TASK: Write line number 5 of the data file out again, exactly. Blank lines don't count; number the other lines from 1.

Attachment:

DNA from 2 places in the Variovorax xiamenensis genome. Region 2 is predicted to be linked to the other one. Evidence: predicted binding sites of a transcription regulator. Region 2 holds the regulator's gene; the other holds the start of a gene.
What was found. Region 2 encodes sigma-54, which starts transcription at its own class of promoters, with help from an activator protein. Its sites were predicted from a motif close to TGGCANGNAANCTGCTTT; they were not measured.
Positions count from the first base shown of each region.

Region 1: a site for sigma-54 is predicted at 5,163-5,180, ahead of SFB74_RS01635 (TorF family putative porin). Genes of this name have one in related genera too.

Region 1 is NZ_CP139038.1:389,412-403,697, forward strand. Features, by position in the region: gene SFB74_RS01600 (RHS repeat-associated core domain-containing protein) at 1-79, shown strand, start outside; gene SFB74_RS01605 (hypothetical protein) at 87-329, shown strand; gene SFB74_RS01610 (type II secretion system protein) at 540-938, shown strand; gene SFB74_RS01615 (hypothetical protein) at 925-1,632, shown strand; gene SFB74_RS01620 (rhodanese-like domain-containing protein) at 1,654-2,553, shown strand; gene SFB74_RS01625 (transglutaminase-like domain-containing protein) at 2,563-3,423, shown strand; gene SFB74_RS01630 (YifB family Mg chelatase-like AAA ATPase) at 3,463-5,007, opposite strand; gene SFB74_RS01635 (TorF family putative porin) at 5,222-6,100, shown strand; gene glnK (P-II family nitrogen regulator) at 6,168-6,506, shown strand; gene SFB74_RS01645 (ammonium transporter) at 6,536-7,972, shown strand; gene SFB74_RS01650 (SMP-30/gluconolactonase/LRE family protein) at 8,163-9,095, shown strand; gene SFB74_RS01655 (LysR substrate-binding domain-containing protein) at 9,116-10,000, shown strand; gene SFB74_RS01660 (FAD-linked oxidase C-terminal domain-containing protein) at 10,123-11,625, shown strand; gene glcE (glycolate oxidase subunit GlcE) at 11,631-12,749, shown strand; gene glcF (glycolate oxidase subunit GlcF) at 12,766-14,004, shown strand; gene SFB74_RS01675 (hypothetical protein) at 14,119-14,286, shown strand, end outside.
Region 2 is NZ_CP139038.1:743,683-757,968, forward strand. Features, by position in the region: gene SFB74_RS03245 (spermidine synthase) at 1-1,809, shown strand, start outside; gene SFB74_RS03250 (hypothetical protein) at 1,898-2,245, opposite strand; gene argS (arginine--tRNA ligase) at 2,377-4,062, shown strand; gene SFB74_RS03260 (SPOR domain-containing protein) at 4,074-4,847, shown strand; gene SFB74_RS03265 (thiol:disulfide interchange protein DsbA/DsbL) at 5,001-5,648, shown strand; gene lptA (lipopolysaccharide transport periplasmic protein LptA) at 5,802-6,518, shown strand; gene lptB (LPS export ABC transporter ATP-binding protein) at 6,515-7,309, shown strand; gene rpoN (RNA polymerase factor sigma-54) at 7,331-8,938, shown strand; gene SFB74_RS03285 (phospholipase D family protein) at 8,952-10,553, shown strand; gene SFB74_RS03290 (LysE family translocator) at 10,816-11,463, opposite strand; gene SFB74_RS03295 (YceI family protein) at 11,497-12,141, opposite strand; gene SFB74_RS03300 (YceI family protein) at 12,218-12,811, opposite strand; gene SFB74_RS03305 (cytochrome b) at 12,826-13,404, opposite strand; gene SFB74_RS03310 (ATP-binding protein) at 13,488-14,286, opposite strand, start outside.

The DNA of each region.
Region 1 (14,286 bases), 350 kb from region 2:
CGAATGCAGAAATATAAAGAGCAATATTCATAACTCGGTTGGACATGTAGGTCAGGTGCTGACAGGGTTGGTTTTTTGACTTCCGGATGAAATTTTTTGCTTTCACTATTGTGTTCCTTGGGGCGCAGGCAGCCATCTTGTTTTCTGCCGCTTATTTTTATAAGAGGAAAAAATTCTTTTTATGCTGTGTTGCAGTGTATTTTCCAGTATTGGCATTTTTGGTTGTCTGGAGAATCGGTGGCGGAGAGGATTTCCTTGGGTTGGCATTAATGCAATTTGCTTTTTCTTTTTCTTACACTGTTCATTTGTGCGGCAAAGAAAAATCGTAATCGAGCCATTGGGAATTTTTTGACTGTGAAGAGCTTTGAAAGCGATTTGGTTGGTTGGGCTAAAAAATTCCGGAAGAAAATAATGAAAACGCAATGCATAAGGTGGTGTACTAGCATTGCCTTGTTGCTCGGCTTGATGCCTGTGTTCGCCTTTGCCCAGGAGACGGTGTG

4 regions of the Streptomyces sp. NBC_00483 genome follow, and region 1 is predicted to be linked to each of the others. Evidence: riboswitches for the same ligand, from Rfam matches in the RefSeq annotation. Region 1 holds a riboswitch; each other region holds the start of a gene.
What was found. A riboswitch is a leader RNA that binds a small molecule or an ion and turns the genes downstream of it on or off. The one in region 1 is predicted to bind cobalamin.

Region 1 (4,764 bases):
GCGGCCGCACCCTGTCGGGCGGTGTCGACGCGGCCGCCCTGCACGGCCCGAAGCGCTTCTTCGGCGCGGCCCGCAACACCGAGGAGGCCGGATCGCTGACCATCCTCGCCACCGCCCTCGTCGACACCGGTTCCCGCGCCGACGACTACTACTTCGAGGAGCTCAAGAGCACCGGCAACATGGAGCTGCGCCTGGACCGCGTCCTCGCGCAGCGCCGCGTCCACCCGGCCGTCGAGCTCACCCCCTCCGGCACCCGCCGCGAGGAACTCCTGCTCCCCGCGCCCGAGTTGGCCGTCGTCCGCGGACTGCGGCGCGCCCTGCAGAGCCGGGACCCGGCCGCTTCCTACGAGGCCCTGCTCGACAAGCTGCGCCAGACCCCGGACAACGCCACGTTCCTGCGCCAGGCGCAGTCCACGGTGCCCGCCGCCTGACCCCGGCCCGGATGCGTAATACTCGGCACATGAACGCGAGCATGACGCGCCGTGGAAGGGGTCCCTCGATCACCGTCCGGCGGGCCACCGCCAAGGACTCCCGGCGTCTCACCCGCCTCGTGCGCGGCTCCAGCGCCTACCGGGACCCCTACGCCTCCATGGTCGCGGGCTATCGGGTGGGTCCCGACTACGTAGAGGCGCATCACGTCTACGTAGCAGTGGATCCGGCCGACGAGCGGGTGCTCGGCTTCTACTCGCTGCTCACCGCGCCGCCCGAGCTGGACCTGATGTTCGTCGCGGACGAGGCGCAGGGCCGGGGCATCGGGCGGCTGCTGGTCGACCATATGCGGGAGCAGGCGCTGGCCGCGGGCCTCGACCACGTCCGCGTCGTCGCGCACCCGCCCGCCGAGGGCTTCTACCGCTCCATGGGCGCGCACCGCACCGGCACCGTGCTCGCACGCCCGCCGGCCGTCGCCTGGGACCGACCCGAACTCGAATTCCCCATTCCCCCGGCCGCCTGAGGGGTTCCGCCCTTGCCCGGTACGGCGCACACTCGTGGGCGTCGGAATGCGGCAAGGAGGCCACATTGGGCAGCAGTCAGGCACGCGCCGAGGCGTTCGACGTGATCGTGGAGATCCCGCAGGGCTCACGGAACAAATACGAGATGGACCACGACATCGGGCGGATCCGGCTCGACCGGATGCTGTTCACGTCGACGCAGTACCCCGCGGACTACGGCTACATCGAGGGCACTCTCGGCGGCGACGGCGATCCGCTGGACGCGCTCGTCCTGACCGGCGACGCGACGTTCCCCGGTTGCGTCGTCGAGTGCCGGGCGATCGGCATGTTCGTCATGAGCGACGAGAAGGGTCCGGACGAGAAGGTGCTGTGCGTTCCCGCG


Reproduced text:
Region 1 is NZ_CP139038.1:389,412-403,697, forward strand. Features, by position in the region: gene SFB74_RS01600 (RHS repeat-associated core domain-containing protein) at 1-79, shown strand, start outside; gene SFB74_RS01605 (hypothetical protein) at 87-329, shown strand; gene SFB74_RS01610 (type II secretion system protein) at 540-938, shown strand; gene SFB74_RS01615 (hypothetical protein) at 925-1,632, shown strand; gene SFB74_RS01620 (rhodanese-like domain-containing protein) at 1,654-2,553, shown strand; gene SFB74_RS01625 (transglutaminase-like domain-containing protein) at 2,563-3,423, shown strand; gene SFB74_RS01630 (YifB family Mg chelatase-like AAA ATPase) at 3,463-5,007, opposite strand; gene SFB74_RS01635 (TorF family putative porin) at 5,222-6,100, shown strand; gene glnK (P-II family nitrogen regulator) at 6,168-6,506, shown strand; gene SFB74_RS01645 (ammonium transporter) at 6,536-7,972, shown strand; gene SFB74_RS01650 (SMP-30/gluconolactonase/LRE family protein) at 8,163-9,095, shown strand; gene SFB74_RS01655 (LysR substrate-binding domain-containing protein) at 9,116-10,000, shown strand; gene SFB74_RS01660 (FAD-linked oxidase C-terminal domain-containing protein) at 10,123-11,625, shown strand; gene glcE (glycolate oxidase subunit GlcE) at 11,631-12,749, shown strand; gene glcF (glycolate oxidase subunit GlcF) at 12,766-14,004, shown strand; gene SFB74_RS01675 (hypothetical protein) at 14,119-14,286, shown strand, end outside.